Many Moons was deliberately written to be relatively simple music, with a strong emphasis on being very “classic” electronic. As I was busy doing a lot of review work at this time, my time was limited. I was using some of these pieces for demonstration of the synths or DAWs I was reviewing.
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None of the tracks attracted names as I was going. They always seemed destined to be like the tracks on Documented Fragments and Sections & Structures, with a sonic identity that the listener has to form entirely alone. The clues come in a broad form from the album title that indicates that there is an infinite number of moons, each with something that makes it unique, even though moons tend to be rather similar.
music for unpopular arcade games – was a tag that grew on me as I was working. I know that what I do is not within the expected mainstream for any current fashionable genres. because I was so busy and focused on other people’s tools and needs, I wanted to be as close to my roots as possible. That had me consider the idea that I was using when reviewing that I wanted to approach these things as I did when I was a beginner with a couple of keyboards and a 4-track cassette “studio” on the floor. Simplicity was everything. I tried to make the few sounds I had evocative.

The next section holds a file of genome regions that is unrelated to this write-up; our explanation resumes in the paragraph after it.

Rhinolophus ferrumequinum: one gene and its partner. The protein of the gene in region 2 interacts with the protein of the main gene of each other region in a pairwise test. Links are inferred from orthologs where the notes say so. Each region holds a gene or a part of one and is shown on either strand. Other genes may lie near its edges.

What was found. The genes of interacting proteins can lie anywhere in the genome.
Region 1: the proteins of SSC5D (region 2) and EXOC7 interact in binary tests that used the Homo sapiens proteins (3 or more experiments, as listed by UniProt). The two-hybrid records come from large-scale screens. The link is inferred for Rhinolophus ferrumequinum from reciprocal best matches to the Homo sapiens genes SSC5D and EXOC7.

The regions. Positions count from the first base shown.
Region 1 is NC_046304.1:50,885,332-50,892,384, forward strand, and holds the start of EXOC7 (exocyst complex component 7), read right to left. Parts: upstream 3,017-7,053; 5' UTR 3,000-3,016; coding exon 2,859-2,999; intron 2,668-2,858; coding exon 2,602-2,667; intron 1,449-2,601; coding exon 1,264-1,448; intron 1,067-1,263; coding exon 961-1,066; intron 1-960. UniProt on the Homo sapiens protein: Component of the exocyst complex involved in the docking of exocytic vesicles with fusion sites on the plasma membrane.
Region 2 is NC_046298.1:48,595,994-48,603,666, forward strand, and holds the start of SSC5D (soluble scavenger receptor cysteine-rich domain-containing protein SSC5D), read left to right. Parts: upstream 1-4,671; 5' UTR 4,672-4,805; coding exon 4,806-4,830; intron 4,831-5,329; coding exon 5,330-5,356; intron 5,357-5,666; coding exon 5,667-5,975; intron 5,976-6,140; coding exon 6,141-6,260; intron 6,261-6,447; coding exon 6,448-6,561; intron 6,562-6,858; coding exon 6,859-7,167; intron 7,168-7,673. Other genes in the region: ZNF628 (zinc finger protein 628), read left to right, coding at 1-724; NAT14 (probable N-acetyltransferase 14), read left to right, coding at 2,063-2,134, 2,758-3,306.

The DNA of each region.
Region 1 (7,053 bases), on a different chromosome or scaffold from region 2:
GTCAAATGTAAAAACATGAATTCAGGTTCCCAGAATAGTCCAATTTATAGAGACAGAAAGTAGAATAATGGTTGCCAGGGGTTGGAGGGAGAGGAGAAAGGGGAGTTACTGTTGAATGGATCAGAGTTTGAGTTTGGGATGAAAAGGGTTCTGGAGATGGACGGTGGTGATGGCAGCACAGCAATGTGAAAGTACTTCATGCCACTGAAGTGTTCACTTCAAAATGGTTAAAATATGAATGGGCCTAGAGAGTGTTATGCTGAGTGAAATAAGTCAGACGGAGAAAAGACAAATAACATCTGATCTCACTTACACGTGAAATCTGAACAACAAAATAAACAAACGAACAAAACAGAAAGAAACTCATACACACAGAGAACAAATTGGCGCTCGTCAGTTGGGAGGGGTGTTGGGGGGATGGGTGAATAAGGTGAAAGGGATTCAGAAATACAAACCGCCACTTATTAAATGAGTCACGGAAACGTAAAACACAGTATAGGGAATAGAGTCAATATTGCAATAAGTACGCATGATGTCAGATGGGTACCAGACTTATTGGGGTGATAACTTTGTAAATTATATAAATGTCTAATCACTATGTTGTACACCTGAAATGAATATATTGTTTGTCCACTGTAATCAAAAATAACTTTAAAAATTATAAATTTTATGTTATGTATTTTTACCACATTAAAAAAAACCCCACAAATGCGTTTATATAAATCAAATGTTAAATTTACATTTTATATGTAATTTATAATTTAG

I showed a few tracks early and got some interesting feedback. Tk #4 Moon 5 got a: not remotely interesting so not worth considering comment but Tk #10 Moon 9 seemed to make people feel: spooky, like a descent into madness (in a good way apparently).
For a video, I could have done my usual moving some moons about on the screen with some spotty, dotty. Meh. With the idea that these pieces could represent some arcade games – seeing they do feel somewhat (honestly) ’80s – it seemed amusing to pop on the tracks and play my favorite ’80s arcade game that so happened to be unpopular (despite its technical advances): Exerion by Jaleco sat unused most of the time in the arcades I frequented which was great for me.